I can't believe it. Your actually getting close. Keep thinking. There is away and it has to do with the cups. Think about making this "secondary impingement effect" last longer within the cup. I would venture to say, the cups in your cascade are less than optimal but your limited in design choices being that small. This is something I'v been working on for the past year and a half trying to get it right with my limited machining , money(kids gotta eat). Your WWW is what got me thinking about a pure impingement block. But as you stated in your post, being restrictive has been the problem for me. The performance is shocking though paired with a strong pump. There is one more step beyond that can aid convection even more that was discussed between us last year. Making it practical is the challenge but it does work well.
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Unread 05-09-2004, 10:29 AM   #103
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thanks alot, that was alot more then i had hoped to get out of you.
not sure if you'v covered this or already refused to devulge, but have to ask anyways, can you give us a remote time frame to a first glimpse at the p2, i know it depends on alot of variables, many of which are not directly under your control, but can you let us know if you're looking at 1 month or 1 year until we can start to get a glimpse at this mystery block?

great work! sounds like it's going to be a winner, and also good to hear about the success witht the xs, even if it won't happen, always good to push the limits a bit.
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Unread 05-09-2004, 10:37 AM   #104
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Thanks Syscrusher. I have explored lot of options with the Cascade approach including what I described above, but have settled on this P2 thing as being the best way forwards from here.

As much as BillA will hate me saying it, am fairly sure I'm seeing h of over 100K here (on average), and am looking to boost that to the ~120K mark with the next set of enchancements.

Once I reach that level and am confident, then I will reveal all.

Last edited by Cathar; 05-09-2004 at 10:48 AM.
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Unread 05-09-2004, 11:08 AM   #105
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Honestly from the way you describe the P2 on OCAU as being so much simpler and also such a good performer I really hope to be able to see it someday. There is an elegence in something that achieves so much with very little. Market wise I'm sure it'll be the winner, a Lamborgini @ Volkswagens price hopefully. While the alure of the all out high dollar Uber block with the flashiest design and highest price tag will still be sought after by those more concerned with bling than performance, I think the mainstream enthusiast is more concerned with the almighty c/w rating and how much they have left over for some Tygon. Pesonally I spent pretty freely and just want the most bang, not the most bang for my buck, and from scoping posts for the past few years I am a lil' outside the mainstream. The P2 sounds as if it'll cover all three bases though. The most bang, the most bang for your buck, and the bling of owning a Cathar designed block.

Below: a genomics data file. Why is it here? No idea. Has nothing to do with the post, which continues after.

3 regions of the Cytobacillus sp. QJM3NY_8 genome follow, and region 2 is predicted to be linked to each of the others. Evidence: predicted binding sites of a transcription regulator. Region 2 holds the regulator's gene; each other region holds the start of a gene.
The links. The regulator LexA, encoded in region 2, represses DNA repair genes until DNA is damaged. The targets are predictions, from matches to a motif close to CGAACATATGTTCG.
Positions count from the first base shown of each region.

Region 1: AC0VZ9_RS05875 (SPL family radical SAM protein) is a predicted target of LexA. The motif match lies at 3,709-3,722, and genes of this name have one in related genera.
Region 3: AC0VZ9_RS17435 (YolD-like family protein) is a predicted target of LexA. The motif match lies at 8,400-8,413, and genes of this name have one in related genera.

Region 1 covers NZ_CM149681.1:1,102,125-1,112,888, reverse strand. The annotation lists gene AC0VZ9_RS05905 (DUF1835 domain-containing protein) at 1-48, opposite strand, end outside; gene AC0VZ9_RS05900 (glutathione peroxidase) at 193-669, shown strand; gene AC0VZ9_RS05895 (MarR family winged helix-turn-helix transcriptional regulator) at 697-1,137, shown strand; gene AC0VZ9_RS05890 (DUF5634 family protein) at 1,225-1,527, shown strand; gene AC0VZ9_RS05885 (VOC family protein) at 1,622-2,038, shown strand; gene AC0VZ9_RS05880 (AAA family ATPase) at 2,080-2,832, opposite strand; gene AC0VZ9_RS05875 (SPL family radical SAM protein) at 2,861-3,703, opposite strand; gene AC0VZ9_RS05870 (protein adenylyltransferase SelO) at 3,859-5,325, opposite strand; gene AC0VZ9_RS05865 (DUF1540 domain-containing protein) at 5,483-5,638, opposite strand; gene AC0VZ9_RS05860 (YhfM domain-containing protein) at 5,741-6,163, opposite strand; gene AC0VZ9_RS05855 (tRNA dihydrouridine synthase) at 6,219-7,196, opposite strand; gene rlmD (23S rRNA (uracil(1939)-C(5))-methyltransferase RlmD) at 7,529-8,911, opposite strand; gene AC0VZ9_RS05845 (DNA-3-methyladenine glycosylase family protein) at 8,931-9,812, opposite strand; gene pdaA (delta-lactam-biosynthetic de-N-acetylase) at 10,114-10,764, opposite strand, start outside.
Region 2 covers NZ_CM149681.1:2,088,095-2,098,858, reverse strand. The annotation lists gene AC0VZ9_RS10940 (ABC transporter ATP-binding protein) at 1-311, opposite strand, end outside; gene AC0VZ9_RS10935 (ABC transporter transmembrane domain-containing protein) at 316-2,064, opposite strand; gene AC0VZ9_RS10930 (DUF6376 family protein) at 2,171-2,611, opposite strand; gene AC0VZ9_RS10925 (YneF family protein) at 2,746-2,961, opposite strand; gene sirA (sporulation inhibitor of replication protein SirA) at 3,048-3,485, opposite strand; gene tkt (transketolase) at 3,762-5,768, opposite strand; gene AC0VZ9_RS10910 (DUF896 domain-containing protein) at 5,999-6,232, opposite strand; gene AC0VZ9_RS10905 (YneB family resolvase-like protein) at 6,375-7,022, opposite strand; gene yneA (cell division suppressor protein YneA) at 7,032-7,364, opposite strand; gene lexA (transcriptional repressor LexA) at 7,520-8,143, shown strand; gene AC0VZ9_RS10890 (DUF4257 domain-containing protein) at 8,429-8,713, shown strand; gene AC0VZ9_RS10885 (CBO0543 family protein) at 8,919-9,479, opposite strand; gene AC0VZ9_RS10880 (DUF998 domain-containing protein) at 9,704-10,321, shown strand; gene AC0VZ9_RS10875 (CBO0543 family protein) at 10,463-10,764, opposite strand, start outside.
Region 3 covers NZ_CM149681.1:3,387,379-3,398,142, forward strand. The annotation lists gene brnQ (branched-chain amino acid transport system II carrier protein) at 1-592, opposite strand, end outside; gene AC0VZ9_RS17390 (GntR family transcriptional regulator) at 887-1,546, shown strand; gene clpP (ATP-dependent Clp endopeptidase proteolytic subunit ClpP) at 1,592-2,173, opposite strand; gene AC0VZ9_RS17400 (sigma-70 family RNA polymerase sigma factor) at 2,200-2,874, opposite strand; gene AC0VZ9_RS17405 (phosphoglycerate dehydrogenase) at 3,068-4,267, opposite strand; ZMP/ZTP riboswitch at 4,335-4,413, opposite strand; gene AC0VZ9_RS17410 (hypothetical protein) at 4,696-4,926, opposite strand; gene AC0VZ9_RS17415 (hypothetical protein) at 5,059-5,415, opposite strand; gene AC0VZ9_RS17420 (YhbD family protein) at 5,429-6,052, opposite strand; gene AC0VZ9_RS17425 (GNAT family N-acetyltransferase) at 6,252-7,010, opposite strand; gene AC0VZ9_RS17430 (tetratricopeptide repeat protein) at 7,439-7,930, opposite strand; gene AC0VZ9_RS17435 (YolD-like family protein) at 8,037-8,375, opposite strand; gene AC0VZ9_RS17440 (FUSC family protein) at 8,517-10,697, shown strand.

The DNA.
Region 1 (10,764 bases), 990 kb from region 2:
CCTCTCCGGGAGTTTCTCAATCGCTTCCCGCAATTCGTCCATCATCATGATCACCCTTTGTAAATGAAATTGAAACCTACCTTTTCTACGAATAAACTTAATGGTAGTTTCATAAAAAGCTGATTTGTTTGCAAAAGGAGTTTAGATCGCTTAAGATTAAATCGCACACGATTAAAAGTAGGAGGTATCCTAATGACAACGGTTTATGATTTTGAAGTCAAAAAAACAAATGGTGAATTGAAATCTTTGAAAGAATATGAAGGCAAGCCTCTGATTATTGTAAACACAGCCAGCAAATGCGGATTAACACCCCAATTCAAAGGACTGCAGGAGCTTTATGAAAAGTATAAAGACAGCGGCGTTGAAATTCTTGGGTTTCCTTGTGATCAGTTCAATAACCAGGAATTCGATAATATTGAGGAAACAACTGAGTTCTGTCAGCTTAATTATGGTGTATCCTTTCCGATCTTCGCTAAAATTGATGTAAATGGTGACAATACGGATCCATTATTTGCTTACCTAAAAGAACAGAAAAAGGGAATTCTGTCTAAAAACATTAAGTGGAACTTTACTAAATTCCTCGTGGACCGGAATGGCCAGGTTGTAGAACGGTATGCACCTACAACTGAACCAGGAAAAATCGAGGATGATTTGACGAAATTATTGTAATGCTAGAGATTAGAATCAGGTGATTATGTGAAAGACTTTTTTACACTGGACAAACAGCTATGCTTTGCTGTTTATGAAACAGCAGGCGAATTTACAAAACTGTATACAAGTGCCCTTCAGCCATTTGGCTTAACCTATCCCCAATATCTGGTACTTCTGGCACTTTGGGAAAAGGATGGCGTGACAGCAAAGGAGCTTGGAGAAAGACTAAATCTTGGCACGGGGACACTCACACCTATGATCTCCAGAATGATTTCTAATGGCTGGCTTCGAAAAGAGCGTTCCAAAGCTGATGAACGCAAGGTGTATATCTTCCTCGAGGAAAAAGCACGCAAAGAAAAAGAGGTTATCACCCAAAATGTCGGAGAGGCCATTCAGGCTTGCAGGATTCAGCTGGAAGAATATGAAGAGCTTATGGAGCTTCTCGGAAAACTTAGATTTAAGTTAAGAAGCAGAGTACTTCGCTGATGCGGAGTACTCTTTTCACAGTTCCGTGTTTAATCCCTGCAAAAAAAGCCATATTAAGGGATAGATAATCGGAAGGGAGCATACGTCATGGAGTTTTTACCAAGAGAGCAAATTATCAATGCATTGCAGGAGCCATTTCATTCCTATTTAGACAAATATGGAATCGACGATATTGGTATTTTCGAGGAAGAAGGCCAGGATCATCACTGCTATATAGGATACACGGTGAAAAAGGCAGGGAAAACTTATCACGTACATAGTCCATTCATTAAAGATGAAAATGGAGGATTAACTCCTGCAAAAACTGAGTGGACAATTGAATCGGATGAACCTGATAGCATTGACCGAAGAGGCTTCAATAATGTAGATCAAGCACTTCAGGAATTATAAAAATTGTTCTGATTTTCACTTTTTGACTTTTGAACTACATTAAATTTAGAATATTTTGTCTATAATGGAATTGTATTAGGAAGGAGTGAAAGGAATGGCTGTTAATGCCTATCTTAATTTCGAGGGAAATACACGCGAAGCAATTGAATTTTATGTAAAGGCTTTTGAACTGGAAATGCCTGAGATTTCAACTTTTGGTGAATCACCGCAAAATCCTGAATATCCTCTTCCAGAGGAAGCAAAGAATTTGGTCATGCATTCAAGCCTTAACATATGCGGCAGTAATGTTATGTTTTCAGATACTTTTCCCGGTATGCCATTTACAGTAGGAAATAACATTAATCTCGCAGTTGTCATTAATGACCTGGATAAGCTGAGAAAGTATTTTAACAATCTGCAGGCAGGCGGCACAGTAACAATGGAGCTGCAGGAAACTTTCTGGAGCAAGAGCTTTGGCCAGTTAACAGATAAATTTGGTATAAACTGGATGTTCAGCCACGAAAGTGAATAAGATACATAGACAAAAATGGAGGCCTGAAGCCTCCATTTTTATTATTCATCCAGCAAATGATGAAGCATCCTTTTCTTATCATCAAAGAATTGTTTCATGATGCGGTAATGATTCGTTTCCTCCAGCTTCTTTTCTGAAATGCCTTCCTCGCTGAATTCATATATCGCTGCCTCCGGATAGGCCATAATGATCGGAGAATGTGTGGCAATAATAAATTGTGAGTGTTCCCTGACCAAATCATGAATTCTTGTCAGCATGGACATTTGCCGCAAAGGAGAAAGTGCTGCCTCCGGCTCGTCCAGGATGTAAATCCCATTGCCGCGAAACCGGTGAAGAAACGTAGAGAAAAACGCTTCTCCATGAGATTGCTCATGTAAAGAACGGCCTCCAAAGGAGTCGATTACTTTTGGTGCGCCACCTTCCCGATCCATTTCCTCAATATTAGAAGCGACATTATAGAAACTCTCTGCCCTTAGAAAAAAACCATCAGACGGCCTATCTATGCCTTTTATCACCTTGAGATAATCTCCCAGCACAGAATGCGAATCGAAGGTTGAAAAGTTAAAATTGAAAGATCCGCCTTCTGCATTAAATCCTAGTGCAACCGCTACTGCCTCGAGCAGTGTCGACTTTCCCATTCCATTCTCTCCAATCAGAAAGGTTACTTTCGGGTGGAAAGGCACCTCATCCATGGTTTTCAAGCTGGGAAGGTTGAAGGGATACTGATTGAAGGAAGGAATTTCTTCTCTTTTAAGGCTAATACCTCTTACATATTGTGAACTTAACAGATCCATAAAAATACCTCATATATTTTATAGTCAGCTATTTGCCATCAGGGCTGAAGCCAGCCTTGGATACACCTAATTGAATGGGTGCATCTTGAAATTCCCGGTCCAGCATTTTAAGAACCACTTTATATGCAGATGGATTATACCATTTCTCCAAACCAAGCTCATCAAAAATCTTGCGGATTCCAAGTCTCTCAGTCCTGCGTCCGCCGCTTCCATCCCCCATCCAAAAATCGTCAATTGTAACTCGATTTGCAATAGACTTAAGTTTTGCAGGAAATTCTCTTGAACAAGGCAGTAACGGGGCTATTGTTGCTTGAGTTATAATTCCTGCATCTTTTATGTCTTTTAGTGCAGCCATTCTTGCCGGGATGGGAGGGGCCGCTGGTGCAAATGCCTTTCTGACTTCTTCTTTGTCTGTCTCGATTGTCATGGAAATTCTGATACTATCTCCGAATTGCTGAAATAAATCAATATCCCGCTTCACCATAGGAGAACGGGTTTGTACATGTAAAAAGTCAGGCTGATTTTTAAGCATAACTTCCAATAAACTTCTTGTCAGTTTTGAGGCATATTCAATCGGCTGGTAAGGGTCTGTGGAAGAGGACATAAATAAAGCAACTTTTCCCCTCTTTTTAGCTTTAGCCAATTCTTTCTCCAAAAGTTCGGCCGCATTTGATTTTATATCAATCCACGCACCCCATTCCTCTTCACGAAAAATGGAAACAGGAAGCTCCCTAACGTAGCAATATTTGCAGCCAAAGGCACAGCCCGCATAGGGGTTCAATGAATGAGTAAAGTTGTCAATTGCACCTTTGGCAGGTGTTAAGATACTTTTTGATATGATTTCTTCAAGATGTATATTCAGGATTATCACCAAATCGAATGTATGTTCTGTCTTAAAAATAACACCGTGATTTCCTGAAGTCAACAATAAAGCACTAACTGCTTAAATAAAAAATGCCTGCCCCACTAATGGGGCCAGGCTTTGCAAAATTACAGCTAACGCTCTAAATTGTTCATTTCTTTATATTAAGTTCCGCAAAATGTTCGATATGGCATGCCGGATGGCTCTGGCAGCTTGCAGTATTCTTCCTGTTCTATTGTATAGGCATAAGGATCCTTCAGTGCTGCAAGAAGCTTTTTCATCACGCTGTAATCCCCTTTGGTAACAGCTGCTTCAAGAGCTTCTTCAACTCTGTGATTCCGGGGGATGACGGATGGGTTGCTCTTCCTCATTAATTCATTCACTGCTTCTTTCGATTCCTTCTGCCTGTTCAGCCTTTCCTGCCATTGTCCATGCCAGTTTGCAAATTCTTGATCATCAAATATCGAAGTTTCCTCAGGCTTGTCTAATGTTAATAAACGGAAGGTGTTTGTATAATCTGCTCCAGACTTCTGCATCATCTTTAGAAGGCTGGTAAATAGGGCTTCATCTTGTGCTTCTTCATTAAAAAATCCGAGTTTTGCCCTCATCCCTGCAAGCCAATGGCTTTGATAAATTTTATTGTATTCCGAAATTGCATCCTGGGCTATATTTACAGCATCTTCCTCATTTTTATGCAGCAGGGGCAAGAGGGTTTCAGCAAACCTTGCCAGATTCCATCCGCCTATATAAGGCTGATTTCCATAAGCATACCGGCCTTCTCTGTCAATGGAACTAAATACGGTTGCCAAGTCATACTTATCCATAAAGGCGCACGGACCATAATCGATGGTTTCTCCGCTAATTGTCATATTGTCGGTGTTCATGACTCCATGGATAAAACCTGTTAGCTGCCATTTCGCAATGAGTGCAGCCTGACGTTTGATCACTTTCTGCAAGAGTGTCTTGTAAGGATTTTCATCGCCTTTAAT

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Unread 05-09-2004, 11:15 AM   #106
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Okay, it's really late here and I probably shouldn't give even this much of a hint away, but here it is with my mind being tired and all. Nature is such a wonderful teacher.

"What is one of the most violently turbulent and destructive forces in nature?"
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Unread 05-09-2004, 11:25 AM   #107
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Quote:
Originally Posted by Cathar
Okay, it's really late here and I probably shouldn't give even this much of a hint away, but here it is with my mind being tired and all. Nature is such a wonderful teacher.

"What is one of the most violently turbulent and destructive forces in nature?"

WoooHooo TORNADO???!!! Run for your Aunty M DD
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Unread 05-09-2004, 12:49 PM   #108
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I would lean more towards a hurricane or typhoon. Anyways, it sounds very interesting to say the least from the price/performance standpoint. Also the design....trying to think of what you are doing with the block design and not quite sure
Edit: maybe a waterspout? A tornado of water http://www.southdown-amateur-radio-s...aterspout.html

Last edited by Wildfrogman; 05-09-2004 at 08:09 PM.
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Unread 05-09-2004, 02:05 PM   #109
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Ahhh but what natural occurence produces the highest velocities and LOCALIZED TURBULENCE ? Thats what impingement is all about.
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Unread 05-09-2004, 03:35 PM   #110
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Quote:
Originally Posted by Cathar
Okay, it's really late here and I probably shouldn't give even this much of a hint away, but here it is with my mind being tired and all. Nature is such a wonderful teacher.

"What is one of the most violently turbulent and destructive forces in nature?"
Tsunami?
Taxmanian Devil?
Thermonuclear weapons?
Drunken frat boys in office?
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Unread 05-09-2004, 06:48 PM   #111
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Quote:
Originally Posted by Cathar
What is one of the most violently turbulent and destructive forces in nature?